Drying Alcohol Using Magnesium and Molecular Sieves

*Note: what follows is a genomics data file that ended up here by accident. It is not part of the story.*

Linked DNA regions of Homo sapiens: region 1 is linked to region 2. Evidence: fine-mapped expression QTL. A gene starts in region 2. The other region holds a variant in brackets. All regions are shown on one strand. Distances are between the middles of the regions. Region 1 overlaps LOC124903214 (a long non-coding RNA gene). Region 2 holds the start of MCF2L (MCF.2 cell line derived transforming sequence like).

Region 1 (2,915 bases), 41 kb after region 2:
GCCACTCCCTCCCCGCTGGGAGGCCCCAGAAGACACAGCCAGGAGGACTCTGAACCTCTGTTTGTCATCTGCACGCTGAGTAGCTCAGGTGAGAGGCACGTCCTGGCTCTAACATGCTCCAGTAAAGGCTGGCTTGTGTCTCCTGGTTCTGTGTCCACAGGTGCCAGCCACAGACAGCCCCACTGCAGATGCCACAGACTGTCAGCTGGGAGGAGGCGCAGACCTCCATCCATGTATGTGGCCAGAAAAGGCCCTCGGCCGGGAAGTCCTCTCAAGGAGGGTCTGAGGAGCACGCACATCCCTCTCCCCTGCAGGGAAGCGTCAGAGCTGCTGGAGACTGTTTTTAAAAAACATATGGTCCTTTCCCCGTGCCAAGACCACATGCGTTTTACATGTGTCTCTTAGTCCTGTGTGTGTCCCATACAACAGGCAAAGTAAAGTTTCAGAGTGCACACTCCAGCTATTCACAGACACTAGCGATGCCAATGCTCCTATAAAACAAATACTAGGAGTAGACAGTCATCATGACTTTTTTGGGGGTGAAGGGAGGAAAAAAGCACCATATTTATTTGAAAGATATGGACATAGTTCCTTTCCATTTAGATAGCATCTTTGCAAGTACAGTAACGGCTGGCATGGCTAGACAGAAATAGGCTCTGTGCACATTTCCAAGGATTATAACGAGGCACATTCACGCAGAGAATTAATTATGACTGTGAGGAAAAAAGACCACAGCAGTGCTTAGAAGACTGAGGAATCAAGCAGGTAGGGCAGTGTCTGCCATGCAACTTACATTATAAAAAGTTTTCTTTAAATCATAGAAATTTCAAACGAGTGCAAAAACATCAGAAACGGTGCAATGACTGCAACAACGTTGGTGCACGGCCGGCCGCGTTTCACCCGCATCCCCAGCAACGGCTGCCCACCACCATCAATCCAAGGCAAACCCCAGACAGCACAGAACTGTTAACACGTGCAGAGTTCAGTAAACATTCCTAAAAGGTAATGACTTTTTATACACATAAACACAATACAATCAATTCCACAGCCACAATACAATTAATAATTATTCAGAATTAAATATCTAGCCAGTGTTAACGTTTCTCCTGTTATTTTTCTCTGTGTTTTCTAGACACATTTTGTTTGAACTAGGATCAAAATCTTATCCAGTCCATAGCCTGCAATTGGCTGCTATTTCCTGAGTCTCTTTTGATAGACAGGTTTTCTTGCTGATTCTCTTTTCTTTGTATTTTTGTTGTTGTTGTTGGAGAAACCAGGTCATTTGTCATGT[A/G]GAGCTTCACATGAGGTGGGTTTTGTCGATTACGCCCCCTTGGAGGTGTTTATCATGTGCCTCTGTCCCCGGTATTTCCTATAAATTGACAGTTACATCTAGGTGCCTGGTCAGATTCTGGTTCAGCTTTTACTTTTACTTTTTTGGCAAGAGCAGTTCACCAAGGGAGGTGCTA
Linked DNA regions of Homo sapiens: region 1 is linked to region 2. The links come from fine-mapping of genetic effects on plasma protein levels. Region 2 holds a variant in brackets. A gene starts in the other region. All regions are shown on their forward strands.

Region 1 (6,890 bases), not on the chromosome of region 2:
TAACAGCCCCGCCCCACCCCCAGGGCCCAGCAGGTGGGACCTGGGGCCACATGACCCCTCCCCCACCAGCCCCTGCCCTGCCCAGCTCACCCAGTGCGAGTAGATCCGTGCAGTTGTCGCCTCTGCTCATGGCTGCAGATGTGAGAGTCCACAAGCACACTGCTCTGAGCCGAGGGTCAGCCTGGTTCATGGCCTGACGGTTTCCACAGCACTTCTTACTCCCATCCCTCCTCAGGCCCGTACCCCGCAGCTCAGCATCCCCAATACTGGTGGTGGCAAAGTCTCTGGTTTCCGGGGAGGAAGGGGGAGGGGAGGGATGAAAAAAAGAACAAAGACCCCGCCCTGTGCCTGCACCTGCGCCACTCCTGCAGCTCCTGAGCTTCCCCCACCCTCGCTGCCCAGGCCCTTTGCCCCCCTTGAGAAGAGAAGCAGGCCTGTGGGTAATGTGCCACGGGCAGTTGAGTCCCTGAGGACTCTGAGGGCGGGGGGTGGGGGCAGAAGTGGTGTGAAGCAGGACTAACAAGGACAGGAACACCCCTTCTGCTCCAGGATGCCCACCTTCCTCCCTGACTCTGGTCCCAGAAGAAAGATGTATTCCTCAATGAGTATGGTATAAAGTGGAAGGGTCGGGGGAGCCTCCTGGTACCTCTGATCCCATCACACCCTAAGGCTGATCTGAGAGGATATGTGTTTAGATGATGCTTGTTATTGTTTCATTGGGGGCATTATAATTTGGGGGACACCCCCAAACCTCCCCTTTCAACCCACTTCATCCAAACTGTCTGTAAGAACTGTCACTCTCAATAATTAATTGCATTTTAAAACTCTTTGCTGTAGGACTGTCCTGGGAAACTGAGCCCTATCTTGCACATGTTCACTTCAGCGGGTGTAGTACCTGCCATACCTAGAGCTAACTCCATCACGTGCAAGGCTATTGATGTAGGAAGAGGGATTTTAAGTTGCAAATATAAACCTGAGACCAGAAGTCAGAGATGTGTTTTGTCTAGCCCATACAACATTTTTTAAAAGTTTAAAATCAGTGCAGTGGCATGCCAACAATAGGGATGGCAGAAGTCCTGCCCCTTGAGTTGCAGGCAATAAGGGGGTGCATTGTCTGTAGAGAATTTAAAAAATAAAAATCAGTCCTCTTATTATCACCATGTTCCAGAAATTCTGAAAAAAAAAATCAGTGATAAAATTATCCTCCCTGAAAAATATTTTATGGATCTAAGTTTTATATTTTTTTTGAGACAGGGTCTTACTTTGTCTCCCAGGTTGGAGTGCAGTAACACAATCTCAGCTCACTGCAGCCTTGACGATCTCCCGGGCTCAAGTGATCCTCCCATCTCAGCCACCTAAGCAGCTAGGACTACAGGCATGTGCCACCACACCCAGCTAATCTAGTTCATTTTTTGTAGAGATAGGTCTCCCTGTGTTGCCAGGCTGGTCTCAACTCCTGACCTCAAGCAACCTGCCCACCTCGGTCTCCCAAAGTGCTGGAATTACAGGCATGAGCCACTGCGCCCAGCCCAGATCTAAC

Warning: Alcohols and magnesium metal are highly flammable. Fire safety protocols must be in place. Greetings fellow nerds. In this video we’ll dry some organic solvents using magnesium metal and molecular sieves. Now before we must first explain what we mean by drying solvents. We don’t mean drying as in evaporating them. When chemists say they want a dry solvent what they really mean is they want a water-free solvent or anhydrous solvent. All solvents, even those that don’t dissolve in water, absorb tiny amounts of moisture from the air. This is particularly pronounced with highly polar solvents like alcohols, and still occurs to a lesser extent with non-polar solvents like oil and toluene. If your chemistry is sensitive to water, you need to remove it from your solvent. Now i know that saying we’re drying a solvent sounds a bit strange, but we chemists are weird like that. Anyway, there are lots of different techniques to dry different classes of solvents. You’ve already seen me use fractional distillation to remove water from dilute hydrobromic acid and concentrate it. We’ll go over two methods for alcohols this video, and we’ll cover other methods for other solvents in later videos as we need them. The first method for alcohol is chemical drying with magnesium. We start with 5g of magnesium metal turnings in an erlenmeyer flask. These can be purchased online or made out of magnesium firestarters. You can even use magnesium ribbon if that’s cheaper for you to get. Now we add 300mL of methanol. I’m doing methanol for demonstration but this method can be used for any alcohol. Now i should mention that before beginning any sort of drying process, you should start with the driest solvent you can get by simpler means. Solvents should be fractionally distilled to remove as much water as possible. Chemical drying is effective, but expensive if you have excessive amounts of water and need to add even more chemicals to compensate. Garbage in garbage out as they say. Now on top of the flask we set up a condenser as a reflux column. We don’t want any of our alcohol boiling away. On top of the condenser i’m going to put some aluminum foil to limit how much air flows back into the flask. For extra sensitive work you would use an oil bubbler setup or a drying tube. Now all we do is wait. Methanol is very reactive with magnesium and you can see bubbles forming. What’s happening is the magnesium is reacting with water to produce magnesium oxide and hydrogen, and also reacting with methanol to form magnesium methoxide and hydrogen. The magnesium methoxide reacts with any additional water in solution to make magnesium oxide and methanol again. The idea is that overall we’re consuming all the water by converting it to magnesium oxide. Now this reaction is very exothermic and the methanol will eventually boil. So we needed the reflux column earlier to prevent losses. Eventually all the magnesium will be consumed and the bubbling will stop. For me this took about four hours. If you’re impatient you can heat up the solution to get it started sooner. For larger alcohols like ethanol or isopropanol, heating is likely necessary as they’re much less reactive and might not even start at all. Now occasionally the magnesium might be initially covered in too much magnesium oxide making the reaction difficult to start. In that case drop in half a gram of iodine crystals or a few drops of chloroform to etch the surface and start up the reaction. As said before magnesium drying is mostly for alcohols. Do not use it for chlorinated solvents like chloroform or for acids. The reactions in those cases do not dry the solvents and in some cases can lead to dangerous thermal runaways. Solvents like ethers don’t react with magnesium at all and cannot be dried that way. Okay our reaction is done. If you have large amounts of solvent you usually put it on a hotplate and reflux for a few more hours to ensure all the water is destroyed. Anyway, we have here a mixture of magnesium oxide and magnesium methoxide in what we hope is dry methanol. Now those substances can be detrimental to our chemistry so to isolate just the methanol, we rearrange our reflux condenser setup into a distillation setup. Now we just distill off the methanol. You’ll notice that this particular distillation setup is a sealed system. Exposure to air would allow moisture to get back in. While air may be unavoidable in later steps, you should try and reduce air exposure as much as you can. In professional setups, the exhaust tube at the right of the screen would be connected to a nitrogen line or a drying tube. Mine just exhausts out the fume hood but you get the idea. Okay we’re done distillation. You can see here the pure and dry methanol solvent ready for use. It may still contain very minute traces of water but for the vast majority of sensitive experiments this is not an issue. Back over here we have the residue of magnesium oxide and magnesium methoxide. Now if the methanol was already very dry then this should mostly be magnesium methoxide. You can actually add new wet methanol directly to this and use up its remaining drying power if you want. Just reflux for a few hours to ensure the water is destroyed before distilling another batch. Okay so that was chemical drying with magnesium. Now we’re going to do absorption drying with molecular sieves. Now these are molecular sieves. I’m using the 3A type which means it has pores that are 3 angstroms in size. This stuff might seem exotic but it’s pretty easy to buy off ebay and other online stores and relatively unrestricted. Anyway these things are awesome. They’re a type of zeolite or aluminosilicate clay that’s been engineered to have pores of a regular size. Molecules smaller than those pores, like water, and wriggle in and stick, while bigger molecules cannot fit and just pass right by. Overall, this can be used to dry solvents. What’s amazing is that these can actually get solvents even drier than most other methods including chemical. I didn’t believe that last point either but apparently there is a journal article written about it that i’ve linked in the video description. But before we can start, we need to dry the molecular sieves themselves first. They’ve been sitting on air since they were made in the factory and thus have absorbed water. Get an amount of molecular sieves that corresponds to about 10%-20% by weight of the solvent you want to dry. Now we need to bake them. Put them on a heat source and raise the temperature to whatever the manufacturer specified as the regeneration temperature. I’m using a hotplate set to 250 degrees celsius which is the temperature that this particular brand of sieves regenerates at. A hotplate is not the best way to bake them and most labs i know use vacuum ovens or oil baths with the drying flask connected to a high vacuum system. A strong vacuum helps to remove the water. Now in a professional lab a highly sensitive vacuum gauge can tell you when the sieves have stopped releasing water. Since i don’t have one i’ll just leave these sieves to dry on heating overnight. Here we are and the sieves have been heated overnight and cooled back down to room temperature. We now add our alcohol to the sieves, in this case ethanol. We seal the flask and let it sit for another day. The longer the solvent is over the sieves the better, the absorption of water is a rather slow process. Here are the next day. We now pour the dried alcohol into a storage container over freshly dried sieves to ensure that the alcohol remains dry. There might be some sieve dust suspended in the solvent. This is not a problem for most reactions but if you want you can filter or distill the dried solvent again just before use. As for these used sieves, we can actually dry them again and reuse them. Just be careful that the lingering organic solvents on them don’t start a fire. You might want to let them evaporate dry first for a few days before heating them again. To minimize cross contamination, reuse sieves for the same solvents they were used with before. And that’s all there is to it. While this was a slower process that took a couple of days for best results, it’s much easier to actually execute. Nonetheless, use good solvents and try to fractionally distill or otherwise dry those solvents with simpler approaches before using molecular sieves as the final step. They work great, but they don’t perform miracles. I’ll be needing dry solvents in future organic synthesis reactions. Thanks for watching. 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